The Air Force knows it’s tough to be the littlest brother in the service. The Marines, Army and Navy all get to trace their roots back 238 years and some-odd days, and regularly lord it over their youngest sibling, 66 year and one month-old Air Force. To put things in perspective, if the Marines, Army, and Navy were 18-year-olds, the Air Force would be 5. Anyway, the point is that 238 years is a hell of a lot of history, and tradition is born of history. 66 years is…well, it’s enough to change uniforms a couple of times and come up with a forgettable creed that only reinforces the idea that the Air Force is intent on mandating tradition as opposed to finding it.
All the more important, then, it becomes to embrace proud history where it exists. Allow me to introduce you to Don Flickinger, Richard Passey, and Howard MacKenzie.
It is 1943, and the China-Burma-India (CBI) Theater is in full swing. Under the command of General “Vinegar” Joe Stillwell, one of the CBI missions is the aerial resupply of China from air bases in India. Known as “The Hump,” this early feat of airpower involved an endless train of C-46s and C-54s, over- and inexpertly-loaded, crewed by occasionally instrument-unqualified pilots, and flown over that little hump of hills between India and China known as The Himalayas. Despite the high rate of loss, there is no officially-established rescue posture. Instead, a young Army Air Forces Captain, John L. “Blackie” Porter, borrows two C-47s and crews them with barnstormers and meat-eaters. Blackie’s Gang will go on to account for every save in 1943.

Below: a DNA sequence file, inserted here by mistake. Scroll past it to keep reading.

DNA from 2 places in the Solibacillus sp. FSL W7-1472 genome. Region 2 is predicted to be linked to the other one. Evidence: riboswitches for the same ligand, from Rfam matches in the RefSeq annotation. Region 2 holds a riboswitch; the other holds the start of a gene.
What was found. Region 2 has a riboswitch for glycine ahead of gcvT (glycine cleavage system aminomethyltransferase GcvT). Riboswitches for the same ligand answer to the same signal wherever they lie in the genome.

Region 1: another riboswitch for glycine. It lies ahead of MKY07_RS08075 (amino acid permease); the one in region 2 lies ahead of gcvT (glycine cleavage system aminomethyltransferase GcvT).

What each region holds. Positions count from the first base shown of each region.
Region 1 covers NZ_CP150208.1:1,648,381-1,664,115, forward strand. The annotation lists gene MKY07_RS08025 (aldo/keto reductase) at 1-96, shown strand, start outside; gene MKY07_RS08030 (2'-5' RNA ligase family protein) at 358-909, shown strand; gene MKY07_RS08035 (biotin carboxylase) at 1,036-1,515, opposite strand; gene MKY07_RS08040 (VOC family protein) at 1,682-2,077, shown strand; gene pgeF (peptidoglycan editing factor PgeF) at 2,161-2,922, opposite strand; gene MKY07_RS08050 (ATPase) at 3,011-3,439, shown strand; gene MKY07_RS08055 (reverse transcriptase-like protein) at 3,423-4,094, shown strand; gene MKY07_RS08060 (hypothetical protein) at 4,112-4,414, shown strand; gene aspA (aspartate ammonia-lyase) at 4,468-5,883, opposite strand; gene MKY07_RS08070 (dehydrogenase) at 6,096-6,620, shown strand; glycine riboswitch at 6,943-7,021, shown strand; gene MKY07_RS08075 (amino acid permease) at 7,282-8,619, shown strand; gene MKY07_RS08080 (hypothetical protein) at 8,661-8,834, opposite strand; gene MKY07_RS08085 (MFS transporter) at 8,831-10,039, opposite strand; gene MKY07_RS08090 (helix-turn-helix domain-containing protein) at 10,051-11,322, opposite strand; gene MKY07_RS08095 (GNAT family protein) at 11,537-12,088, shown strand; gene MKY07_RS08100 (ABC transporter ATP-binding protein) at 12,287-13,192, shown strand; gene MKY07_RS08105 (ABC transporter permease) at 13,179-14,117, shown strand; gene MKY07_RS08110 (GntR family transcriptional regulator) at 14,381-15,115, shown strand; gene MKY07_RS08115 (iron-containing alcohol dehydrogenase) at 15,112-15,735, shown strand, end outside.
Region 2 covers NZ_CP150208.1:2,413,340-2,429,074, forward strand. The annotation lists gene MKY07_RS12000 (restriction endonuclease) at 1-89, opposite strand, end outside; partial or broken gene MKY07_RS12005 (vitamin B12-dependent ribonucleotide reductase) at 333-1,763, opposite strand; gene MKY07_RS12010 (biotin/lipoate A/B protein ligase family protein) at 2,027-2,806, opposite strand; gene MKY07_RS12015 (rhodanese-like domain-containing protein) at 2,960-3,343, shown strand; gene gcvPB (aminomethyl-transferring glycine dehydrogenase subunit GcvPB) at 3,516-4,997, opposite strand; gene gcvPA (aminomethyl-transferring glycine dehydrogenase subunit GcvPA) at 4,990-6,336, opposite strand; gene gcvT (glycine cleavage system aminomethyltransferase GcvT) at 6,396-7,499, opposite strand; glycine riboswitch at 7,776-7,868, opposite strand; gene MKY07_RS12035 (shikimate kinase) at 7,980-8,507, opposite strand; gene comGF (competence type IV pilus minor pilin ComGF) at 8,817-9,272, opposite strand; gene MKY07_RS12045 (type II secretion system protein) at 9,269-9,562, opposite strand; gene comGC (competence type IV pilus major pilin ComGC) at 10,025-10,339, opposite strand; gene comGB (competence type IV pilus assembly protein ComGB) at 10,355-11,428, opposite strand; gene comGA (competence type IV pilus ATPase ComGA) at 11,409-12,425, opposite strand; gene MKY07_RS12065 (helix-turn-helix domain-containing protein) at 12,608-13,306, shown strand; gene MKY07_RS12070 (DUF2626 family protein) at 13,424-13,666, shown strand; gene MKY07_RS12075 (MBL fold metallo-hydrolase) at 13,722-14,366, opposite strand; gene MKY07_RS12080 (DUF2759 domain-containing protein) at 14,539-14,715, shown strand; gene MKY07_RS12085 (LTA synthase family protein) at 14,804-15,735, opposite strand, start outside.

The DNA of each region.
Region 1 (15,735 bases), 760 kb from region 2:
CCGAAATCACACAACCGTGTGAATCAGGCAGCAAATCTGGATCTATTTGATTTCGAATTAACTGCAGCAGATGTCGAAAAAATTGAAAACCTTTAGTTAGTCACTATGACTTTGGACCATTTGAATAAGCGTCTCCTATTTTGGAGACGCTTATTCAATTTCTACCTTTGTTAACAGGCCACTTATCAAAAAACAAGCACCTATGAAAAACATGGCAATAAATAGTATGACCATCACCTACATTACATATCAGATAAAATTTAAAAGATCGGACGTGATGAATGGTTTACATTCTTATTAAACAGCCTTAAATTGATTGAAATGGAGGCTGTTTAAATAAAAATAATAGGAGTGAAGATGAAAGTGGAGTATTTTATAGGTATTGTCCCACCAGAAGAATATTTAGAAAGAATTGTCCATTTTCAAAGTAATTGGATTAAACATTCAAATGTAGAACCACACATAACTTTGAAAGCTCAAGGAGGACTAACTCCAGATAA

On the morning of Aug 2, a C-46 crashed after engine problems and its crew of twenty bailed out. Among the passengers was Eric Sevareid, famed war correspondent. There are several accounts of what happened next, to include Sevareid’s piece in the St Petersburg times, but this much is clear: Lt Col Don Flickinger, Wing Flight Surgeon, parachuted alongside Sgt Richard Passey and Corporal William MacKenzie to the survivors. Following this, he triaged and treated the survivors.